China’s African Mischief

TOKYO – As Libya’s National Transitional Council attempts to establish a functioning government for a newly liberated country, the truth about what went on under Col. Muammar el-Qaddafi’s regime is starting to come to light. Various treasures have been unearthed from Tripoli mansions that were hastily vacated by their owners, and what happened to the tortured, the murdered, and the missing is beginning to be revealed.

So, too, are some of Qaddafi’s dirtiest diplomatic secrets being exposed. On September 2, the Canadian newspaper The Globe and Mail reported on recent negotiations between the embattled Qaddafi regime and Chinese armaments companies with direct ties to China’s government for contracts worth $200 million.

Such contracts were in flagrant violation of the arms embargo instituted under UN Security Council Resolution 1970, which China approved. China’s rulers have denied that the secret arms deals were valid, and insist that the government did not authorize them. But a travel report explicitly states that Qaddafi’s security officials met with three Chinese arms manufacturers: China North Industries Corp. (Norinco), the China National Precision Machinery Import & Export Corp. (CPMIC), and China XinXing Import & Export Corp. The agenda included not only these companies’ available weapons stockpiles, but also the Chinese firms’ promise to provide additional weapons if required.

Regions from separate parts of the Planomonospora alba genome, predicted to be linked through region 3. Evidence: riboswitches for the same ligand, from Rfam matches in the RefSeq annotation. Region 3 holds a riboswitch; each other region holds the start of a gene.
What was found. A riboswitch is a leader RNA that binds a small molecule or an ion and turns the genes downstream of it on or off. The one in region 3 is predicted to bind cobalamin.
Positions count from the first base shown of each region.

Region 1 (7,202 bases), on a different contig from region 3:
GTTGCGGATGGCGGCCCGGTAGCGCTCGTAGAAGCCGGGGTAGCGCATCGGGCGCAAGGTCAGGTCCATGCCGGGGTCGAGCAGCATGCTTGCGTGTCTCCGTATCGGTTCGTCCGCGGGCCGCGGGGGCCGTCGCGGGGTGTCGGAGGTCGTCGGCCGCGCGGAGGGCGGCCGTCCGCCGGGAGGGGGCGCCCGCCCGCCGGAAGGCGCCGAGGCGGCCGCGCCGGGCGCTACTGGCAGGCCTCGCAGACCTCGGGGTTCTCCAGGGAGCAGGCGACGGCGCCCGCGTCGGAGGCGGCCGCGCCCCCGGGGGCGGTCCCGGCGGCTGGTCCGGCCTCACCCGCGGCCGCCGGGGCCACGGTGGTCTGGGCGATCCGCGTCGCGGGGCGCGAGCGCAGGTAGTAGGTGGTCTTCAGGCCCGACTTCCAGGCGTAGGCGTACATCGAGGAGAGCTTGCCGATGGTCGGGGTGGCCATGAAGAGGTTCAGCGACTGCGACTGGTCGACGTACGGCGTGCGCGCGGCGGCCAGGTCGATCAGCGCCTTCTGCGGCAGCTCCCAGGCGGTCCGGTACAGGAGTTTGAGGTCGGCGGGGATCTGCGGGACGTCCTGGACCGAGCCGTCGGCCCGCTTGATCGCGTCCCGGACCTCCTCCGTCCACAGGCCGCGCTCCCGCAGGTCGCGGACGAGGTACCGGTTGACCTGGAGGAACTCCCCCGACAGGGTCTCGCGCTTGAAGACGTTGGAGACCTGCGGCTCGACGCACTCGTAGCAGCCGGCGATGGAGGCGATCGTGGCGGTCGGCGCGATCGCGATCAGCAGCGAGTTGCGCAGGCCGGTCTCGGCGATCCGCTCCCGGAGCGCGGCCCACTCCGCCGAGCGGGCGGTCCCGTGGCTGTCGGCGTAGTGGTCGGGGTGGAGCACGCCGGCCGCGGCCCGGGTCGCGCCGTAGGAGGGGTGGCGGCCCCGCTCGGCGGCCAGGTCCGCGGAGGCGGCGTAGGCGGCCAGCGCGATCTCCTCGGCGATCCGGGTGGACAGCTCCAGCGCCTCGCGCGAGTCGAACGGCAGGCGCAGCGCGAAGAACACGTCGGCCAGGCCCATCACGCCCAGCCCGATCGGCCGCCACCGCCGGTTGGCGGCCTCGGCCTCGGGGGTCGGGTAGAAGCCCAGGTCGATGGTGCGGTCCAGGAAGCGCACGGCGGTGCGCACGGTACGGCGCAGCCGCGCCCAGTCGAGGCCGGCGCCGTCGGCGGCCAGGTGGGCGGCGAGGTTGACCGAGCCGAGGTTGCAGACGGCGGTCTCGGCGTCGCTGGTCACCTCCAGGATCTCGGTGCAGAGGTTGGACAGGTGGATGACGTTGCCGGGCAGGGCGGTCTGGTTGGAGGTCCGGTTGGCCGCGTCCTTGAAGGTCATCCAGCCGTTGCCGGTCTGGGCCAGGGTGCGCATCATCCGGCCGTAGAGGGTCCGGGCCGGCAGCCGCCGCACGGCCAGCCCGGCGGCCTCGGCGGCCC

Qaddafi’s turn to China in his hour of desperation is somewhat surprising. After all, he reacted to China’s growing activities in Africa – which his officials maintained was “reminiscent of imperialism” – by receiving an official visit in 2006 from Taiwan’s then-President Chen Shui-bian. As the pressure from the rebels grew, Qaddafi’s last hope for maintaining power became China, and so fear of its influence in Africa was brushed aside.